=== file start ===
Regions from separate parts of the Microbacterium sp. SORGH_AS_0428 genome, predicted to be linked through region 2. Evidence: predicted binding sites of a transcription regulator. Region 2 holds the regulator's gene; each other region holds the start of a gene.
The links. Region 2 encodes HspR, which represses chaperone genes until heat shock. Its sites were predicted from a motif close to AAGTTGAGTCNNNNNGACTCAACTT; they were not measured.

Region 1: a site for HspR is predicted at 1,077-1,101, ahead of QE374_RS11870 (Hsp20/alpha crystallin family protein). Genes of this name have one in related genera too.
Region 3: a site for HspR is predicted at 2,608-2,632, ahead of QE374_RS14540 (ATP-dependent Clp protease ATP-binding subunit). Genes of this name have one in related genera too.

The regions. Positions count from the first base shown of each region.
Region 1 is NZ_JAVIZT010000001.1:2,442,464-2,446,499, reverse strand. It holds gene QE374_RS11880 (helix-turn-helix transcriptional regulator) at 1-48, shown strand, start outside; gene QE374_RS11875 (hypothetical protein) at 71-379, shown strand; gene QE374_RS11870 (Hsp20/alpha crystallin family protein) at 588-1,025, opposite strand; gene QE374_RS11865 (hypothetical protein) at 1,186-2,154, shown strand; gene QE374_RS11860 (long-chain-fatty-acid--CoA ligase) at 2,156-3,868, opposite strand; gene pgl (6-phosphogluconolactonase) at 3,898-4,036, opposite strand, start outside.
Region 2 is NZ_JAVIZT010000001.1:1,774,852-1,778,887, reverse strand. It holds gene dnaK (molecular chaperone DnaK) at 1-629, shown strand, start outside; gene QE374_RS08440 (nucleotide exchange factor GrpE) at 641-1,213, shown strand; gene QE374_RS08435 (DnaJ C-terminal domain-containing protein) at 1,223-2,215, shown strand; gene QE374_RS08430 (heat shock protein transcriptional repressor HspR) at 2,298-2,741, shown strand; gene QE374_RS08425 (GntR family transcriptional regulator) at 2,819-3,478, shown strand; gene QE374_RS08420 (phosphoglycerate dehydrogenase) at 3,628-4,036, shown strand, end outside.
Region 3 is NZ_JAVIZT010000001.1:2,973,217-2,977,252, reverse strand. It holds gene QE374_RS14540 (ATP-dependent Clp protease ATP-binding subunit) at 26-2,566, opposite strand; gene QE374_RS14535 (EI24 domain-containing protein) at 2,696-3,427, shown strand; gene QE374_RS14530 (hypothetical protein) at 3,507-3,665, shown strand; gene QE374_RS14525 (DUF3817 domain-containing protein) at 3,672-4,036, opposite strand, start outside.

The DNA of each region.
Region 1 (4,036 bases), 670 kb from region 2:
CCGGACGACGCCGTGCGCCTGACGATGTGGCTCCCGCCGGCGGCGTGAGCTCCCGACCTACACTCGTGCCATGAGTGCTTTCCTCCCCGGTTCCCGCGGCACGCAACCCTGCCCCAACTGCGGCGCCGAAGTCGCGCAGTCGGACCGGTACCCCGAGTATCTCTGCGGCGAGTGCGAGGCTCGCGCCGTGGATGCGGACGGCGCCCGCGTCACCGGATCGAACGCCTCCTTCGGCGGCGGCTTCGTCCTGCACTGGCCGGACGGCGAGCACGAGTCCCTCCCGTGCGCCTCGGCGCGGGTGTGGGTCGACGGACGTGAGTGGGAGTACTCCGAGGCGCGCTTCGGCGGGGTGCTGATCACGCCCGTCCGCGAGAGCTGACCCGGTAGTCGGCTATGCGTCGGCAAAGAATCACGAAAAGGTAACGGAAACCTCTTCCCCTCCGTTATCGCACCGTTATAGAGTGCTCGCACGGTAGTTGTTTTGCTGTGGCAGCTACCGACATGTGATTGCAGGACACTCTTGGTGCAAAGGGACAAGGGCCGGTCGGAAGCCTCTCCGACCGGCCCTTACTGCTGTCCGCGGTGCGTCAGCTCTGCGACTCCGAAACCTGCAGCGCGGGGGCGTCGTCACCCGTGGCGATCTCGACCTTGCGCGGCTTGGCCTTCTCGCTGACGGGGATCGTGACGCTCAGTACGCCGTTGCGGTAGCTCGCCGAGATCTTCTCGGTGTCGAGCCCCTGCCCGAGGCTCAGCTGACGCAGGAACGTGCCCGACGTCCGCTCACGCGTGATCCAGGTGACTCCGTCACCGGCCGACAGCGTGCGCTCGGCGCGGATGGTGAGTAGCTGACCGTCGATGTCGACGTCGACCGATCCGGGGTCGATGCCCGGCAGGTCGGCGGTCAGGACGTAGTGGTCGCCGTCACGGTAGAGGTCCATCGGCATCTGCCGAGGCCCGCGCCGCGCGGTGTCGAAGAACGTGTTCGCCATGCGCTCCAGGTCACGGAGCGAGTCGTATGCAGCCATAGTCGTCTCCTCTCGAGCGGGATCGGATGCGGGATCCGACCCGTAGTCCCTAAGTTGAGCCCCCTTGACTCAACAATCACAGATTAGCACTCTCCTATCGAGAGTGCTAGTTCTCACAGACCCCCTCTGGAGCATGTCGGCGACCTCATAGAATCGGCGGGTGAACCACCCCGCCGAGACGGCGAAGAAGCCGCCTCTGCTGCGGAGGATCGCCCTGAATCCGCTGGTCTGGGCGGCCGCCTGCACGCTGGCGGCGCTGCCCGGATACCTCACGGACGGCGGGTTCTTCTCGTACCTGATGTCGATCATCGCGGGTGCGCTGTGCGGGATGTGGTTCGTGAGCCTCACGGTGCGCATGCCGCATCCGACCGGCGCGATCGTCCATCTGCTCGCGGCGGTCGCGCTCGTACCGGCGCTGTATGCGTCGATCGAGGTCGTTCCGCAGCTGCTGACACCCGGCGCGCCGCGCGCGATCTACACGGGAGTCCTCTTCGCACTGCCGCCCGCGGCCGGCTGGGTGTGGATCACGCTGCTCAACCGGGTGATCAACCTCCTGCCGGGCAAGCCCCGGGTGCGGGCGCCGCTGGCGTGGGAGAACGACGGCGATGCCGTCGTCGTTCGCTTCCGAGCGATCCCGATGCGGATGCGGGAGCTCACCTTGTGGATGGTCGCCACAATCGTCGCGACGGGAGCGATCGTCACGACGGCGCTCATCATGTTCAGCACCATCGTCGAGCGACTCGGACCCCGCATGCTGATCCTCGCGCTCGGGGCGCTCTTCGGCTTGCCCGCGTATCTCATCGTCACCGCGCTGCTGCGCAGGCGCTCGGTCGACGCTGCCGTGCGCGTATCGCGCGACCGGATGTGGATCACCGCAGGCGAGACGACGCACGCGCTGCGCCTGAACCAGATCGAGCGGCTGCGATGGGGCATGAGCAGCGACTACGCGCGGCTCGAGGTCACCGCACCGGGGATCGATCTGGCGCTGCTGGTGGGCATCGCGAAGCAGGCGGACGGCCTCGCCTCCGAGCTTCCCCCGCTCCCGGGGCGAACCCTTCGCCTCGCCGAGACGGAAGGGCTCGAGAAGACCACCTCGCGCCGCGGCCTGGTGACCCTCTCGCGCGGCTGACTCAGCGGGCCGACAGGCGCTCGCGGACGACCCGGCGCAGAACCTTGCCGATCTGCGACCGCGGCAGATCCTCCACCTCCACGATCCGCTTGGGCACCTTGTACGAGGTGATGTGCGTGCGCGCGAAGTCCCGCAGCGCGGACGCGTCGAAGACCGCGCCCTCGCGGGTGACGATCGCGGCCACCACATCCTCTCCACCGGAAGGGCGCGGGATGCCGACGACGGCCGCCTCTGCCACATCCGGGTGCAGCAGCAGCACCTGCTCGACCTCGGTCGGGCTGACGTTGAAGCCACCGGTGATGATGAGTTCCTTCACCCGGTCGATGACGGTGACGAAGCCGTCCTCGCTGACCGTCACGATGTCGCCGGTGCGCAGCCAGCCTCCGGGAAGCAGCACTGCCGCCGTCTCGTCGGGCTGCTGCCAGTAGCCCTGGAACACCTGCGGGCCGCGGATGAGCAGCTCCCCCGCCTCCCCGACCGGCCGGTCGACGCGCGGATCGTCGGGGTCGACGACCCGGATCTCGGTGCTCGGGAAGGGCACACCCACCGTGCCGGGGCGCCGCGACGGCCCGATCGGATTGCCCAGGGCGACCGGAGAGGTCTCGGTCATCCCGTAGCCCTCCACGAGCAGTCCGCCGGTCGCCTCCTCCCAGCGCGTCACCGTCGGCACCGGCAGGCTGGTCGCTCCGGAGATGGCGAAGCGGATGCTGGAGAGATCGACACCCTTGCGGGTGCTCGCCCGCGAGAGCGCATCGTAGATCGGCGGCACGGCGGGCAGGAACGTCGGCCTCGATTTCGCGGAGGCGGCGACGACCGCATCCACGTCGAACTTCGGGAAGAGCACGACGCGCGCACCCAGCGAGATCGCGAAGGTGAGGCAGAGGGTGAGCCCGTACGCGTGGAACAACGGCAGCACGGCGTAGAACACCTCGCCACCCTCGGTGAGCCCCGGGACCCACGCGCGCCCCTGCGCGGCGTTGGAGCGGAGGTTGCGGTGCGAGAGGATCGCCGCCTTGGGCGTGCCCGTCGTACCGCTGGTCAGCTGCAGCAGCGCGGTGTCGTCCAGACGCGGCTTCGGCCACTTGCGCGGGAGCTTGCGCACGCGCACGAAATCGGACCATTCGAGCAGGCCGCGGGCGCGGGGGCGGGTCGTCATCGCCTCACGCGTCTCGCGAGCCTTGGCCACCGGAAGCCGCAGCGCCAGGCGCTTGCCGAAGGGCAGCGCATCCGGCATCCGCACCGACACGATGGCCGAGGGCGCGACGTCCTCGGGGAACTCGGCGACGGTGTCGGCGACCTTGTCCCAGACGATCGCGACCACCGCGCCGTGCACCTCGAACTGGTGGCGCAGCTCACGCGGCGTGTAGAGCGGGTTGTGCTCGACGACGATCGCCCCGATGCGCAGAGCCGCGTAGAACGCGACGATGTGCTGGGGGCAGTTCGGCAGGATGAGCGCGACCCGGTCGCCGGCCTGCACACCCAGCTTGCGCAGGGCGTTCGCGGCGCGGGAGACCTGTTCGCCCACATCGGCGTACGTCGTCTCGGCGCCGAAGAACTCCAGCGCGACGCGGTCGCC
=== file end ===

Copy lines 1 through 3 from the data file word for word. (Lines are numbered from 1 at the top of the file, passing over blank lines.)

Regions from separate parts of the Microbacterium sp. SORGH_AS_0428 genome, predicted to be linked through region 2. Evidence: predicted binding sites of a transcription regulator. Region 2 holds the regulator's gene; each other region holds the start of a gene.
The links. Region 2 encodes HspR, which represses chaperone genes until heat shock. Its sites were predicted from a motif close to AAGTTGAGTCNNNNNGACTCAACTT; they were not measured.

Region 1: a site for HspR is predicted at 1,077-1,101, ahead of QE374_RS11870 (Hsp20/alpha crystallin family protein). Genes of this name have one in related genera too.